Is there any way to get a list of all user-installed packages on an Ubuntu system, i.e. the packages that were installed on top of the default installed packages?

(The idea is to get a comprehensive list that can be used to install the same packages on a clean Ubuntu installation)


Look at these files,

  1. '/var/log/installer/initial-status.gz' -- your primary installation
    • this file date would be your installation date (i think)
    • '/var/log/dpkg.log' update timeline (this is what you want)
    • '/var/log/apt/term.log' -- things apt updated on your system
    • '/var/cache/apt/archives/' will contain the deb packages downloaded for installation

Update: use the following two steps for exact list of new installs:

  1. execute: grep -w install /var/log/dpkg.log > full-list.log
  2. Look at lines beyond the /var/log/installer/initial-status.gz timestamp

Since you want to get a clean installation on another system with these packages, you could even copy the 'deb' files from the 'cache/apt/archives' path to that of the new installation and get them installed in one shot (without downloading them again).

  • Thanks for the tip. It's useful, although I was looking more for a single command to get this list. cat /var/log/dpkg.log | grep 'install ' seems to come close if I ignore the items installed up to the installation date/time – Rabarberski Sep 29 '09 at 11:49
  • Adding a reason for the down-vote would help understand a problem in the answer, if there is one. Would also lead to better answers in future. – nik Oct 4 '09 at 6:25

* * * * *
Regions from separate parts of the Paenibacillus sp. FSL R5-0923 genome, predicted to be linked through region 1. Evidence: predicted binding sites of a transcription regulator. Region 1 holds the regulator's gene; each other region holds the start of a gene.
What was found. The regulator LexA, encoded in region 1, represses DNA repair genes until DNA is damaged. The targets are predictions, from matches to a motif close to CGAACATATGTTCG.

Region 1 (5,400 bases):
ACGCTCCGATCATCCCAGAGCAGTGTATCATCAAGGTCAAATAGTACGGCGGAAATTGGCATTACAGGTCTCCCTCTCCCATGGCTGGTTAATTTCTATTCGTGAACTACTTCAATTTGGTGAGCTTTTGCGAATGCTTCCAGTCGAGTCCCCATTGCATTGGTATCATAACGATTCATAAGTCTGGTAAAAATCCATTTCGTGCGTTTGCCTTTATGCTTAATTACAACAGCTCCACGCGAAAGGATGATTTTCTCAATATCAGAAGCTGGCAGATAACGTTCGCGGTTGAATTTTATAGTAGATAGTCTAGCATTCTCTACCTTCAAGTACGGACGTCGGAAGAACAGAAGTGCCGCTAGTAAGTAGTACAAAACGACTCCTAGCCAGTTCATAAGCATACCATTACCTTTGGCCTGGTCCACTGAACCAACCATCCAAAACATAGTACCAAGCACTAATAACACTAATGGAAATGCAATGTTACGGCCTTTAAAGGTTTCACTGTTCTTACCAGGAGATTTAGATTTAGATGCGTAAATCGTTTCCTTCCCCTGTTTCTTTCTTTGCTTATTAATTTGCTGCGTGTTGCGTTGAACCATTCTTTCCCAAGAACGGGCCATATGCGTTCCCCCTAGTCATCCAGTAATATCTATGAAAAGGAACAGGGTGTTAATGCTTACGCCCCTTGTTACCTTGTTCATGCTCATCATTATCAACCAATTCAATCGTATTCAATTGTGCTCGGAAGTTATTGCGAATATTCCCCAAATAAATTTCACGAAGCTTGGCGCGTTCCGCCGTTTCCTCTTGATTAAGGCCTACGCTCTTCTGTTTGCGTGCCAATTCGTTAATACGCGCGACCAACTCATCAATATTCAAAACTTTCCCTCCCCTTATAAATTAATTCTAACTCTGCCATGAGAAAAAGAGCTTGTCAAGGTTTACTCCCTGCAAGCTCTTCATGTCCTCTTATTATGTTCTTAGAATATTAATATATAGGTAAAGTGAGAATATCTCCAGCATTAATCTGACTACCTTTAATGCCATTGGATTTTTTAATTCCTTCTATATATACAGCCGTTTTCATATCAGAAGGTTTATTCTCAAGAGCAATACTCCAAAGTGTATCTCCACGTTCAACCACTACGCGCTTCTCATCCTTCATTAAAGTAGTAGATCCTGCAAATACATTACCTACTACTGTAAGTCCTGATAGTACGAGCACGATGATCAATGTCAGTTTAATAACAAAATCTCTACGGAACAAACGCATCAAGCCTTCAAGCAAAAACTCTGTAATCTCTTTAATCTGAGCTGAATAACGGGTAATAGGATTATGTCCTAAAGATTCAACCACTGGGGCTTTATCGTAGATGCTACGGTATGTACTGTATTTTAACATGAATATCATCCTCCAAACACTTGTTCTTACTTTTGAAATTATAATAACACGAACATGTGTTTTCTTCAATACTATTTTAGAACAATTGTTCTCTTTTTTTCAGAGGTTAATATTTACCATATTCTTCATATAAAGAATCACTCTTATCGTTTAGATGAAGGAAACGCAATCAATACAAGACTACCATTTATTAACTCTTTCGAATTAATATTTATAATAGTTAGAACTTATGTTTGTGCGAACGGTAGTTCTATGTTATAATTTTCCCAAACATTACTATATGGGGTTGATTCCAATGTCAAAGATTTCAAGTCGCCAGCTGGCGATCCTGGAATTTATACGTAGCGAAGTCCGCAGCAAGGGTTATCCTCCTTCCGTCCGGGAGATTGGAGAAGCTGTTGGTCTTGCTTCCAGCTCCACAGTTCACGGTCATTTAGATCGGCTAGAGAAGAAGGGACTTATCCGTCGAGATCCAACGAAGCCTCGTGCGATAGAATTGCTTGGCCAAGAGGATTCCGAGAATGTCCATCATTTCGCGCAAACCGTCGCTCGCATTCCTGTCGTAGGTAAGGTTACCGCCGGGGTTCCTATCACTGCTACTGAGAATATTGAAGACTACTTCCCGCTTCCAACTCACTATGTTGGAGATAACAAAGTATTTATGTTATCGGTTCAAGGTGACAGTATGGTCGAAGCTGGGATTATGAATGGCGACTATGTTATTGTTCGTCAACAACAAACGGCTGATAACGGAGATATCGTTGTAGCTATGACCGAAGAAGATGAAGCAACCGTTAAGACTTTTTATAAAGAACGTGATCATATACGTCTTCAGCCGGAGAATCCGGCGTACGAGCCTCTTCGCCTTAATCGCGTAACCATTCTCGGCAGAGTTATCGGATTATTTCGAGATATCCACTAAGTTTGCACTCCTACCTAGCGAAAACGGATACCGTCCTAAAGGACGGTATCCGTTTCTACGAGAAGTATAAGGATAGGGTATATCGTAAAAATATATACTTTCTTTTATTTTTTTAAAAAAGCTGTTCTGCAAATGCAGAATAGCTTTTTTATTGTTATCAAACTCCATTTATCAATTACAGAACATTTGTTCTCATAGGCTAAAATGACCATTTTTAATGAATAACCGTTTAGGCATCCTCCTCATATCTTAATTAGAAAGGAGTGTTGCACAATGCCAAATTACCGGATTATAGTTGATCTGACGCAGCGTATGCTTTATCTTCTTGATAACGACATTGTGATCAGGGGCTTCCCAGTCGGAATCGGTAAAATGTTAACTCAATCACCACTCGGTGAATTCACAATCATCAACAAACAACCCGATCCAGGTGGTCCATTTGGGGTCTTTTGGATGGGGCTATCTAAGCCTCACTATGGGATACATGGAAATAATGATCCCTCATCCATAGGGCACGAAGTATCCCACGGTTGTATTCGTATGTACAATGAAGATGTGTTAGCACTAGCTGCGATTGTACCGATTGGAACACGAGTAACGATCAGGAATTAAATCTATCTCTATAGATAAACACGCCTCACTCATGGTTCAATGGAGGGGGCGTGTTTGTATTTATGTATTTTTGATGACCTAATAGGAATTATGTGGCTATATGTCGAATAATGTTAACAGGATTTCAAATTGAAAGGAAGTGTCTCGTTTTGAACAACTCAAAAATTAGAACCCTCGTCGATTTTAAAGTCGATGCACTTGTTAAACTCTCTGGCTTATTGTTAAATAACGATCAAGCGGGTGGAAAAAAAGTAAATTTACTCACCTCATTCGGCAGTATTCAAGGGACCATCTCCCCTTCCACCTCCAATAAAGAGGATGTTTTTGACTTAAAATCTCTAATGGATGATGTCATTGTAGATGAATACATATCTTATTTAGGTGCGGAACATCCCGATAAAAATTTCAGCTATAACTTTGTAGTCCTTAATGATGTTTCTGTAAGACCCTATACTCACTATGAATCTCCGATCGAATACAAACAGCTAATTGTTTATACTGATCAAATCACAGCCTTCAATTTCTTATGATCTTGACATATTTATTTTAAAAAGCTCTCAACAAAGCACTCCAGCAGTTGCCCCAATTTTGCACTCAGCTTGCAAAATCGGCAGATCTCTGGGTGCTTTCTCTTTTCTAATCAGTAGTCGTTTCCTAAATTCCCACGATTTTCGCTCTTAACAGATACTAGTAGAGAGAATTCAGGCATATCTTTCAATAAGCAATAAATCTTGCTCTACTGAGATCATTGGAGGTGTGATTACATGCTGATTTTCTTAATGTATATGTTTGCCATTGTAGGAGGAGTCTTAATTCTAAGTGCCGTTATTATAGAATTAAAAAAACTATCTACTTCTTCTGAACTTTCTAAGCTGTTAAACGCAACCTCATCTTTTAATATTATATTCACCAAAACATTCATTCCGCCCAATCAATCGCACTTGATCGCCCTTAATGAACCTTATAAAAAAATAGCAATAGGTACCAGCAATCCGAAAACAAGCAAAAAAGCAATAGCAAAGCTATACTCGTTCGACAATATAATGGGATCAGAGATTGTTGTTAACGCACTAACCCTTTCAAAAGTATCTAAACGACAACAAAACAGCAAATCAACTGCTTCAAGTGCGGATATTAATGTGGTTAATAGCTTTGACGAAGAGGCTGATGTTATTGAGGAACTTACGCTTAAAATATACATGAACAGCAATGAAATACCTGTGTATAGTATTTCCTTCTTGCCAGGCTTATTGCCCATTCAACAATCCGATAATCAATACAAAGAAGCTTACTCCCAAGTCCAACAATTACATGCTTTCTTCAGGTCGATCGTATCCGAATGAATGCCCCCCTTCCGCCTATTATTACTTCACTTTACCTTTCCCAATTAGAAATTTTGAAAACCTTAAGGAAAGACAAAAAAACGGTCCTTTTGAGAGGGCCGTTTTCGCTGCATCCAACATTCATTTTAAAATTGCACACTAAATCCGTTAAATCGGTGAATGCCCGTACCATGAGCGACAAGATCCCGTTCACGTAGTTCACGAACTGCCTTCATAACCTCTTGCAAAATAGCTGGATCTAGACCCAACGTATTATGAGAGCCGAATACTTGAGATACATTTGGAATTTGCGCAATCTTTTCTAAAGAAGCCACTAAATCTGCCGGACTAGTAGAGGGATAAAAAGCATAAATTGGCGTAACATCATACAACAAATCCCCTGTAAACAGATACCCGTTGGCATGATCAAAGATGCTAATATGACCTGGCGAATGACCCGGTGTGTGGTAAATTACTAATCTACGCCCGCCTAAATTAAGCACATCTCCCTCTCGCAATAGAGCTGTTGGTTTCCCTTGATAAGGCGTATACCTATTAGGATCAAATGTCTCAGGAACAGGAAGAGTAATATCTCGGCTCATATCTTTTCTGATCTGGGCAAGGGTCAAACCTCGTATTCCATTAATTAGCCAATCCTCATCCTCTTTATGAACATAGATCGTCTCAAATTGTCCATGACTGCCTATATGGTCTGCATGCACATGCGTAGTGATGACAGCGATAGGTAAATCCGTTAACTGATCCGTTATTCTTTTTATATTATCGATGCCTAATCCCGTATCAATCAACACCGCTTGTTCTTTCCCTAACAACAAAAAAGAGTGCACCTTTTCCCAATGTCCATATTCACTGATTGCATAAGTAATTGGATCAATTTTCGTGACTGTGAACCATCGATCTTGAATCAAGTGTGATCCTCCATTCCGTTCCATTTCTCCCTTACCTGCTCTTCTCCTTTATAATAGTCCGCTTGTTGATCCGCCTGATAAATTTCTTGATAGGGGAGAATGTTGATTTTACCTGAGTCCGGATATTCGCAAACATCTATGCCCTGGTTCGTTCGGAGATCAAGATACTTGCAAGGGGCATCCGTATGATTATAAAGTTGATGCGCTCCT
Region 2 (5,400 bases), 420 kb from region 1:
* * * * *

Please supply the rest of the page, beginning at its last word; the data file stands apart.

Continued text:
• Oeps, the downvote was accidentally mine. I had already upvoted your answer. When I tried to mark your answer as 'final' I missclicked and hit the down vote arrow. Trying to undo it displayed the message: "Vote too old to be changed, unless this answer is edited." Sorry nik, both for the downvote and the confusion. :-( – Rabarberski Nov 10 '09 at 13:58
  • @Rabarberski, well that happens... no harm done. – nik Nov 10 '09 at 16:31
  • does not work if /var/log/installer does not exist, like on a server install. Also it would make sense to add VERSION NUMBERS if you are talking about "Ubuntu" - which Ubuntu? – user99950 Oct 2 '11 at 13:18

Just for grins, I put together a one-liner (here split for clarity) that figures out packages manually installed, excluding those installed initially and any packages automatically installed:

comm -13 \
  <(gzip -dc /var/log/installer/initial-status.gz | sed -n 's/^Package: //p' | sort) \
  <(comm -23 \
    <(dpkg-query -W -f='${Package}\n' | sed 1d | sort) \